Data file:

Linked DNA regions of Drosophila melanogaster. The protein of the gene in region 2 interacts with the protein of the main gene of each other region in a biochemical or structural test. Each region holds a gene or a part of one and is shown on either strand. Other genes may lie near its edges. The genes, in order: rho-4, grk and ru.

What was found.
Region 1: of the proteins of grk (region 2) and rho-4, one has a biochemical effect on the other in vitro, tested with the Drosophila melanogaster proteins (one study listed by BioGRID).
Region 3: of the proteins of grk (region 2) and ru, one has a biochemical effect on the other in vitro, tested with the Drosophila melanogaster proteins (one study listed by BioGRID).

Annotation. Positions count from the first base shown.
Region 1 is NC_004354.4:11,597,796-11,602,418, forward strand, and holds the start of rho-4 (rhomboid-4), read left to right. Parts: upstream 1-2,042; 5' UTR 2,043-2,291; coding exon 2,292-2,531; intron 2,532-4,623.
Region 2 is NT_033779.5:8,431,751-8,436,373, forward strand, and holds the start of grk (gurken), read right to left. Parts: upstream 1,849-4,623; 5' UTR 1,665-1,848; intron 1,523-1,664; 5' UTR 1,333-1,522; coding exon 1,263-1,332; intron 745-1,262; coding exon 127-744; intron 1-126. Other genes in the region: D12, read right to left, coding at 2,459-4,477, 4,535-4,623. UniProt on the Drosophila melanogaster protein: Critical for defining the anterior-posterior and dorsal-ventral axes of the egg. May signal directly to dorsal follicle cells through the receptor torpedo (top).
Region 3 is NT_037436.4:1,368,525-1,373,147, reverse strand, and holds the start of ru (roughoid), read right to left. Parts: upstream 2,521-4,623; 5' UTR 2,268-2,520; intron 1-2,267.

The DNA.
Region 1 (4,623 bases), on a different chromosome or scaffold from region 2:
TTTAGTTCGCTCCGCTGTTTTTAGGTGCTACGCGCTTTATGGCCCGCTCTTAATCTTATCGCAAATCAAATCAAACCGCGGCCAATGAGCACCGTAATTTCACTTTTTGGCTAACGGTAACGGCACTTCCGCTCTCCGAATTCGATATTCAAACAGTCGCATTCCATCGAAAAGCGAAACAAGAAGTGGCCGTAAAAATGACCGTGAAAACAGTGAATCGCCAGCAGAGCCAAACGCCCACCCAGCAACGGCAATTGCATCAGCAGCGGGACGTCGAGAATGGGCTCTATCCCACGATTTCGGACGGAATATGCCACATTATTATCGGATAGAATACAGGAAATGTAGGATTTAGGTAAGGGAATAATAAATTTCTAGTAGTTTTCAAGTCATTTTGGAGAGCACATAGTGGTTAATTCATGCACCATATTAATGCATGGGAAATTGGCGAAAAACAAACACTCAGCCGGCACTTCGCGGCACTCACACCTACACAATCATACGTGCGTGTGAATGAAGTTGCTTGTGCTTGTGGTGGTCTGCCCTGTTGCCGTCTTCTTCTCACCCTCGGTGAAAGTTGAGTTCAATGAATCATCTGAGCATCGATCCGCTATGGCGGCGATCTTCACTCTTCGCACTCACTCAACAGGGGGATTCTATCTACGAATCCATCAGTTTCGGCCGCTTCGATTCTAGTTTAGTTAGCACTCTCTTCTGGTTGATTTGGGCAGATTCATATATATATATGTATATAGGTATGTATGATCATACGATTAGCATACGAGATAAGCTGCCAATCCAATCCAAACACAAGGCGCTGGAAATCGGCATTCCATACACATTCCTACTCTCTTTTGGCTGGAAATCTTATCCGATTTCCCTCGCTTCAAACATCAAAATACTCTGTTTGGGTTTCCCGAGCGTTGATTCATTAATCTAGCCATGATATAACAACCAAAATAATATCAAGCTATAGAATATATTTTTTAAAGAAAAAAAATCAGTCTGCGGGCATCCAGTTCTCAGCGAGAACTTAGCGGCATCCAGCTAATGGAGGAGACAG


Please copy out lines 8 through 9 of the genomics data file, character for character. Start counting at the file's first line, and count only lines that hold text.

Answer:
Region 3 is NT_037436.4:1,368,525-1,373,147, reverse strand, and holds the start of ru (roughoid), read right to left. Parts: upstream 2,521-4,623; 5' UTR 2,268-2,520; intron 1-2,267.

The DNA.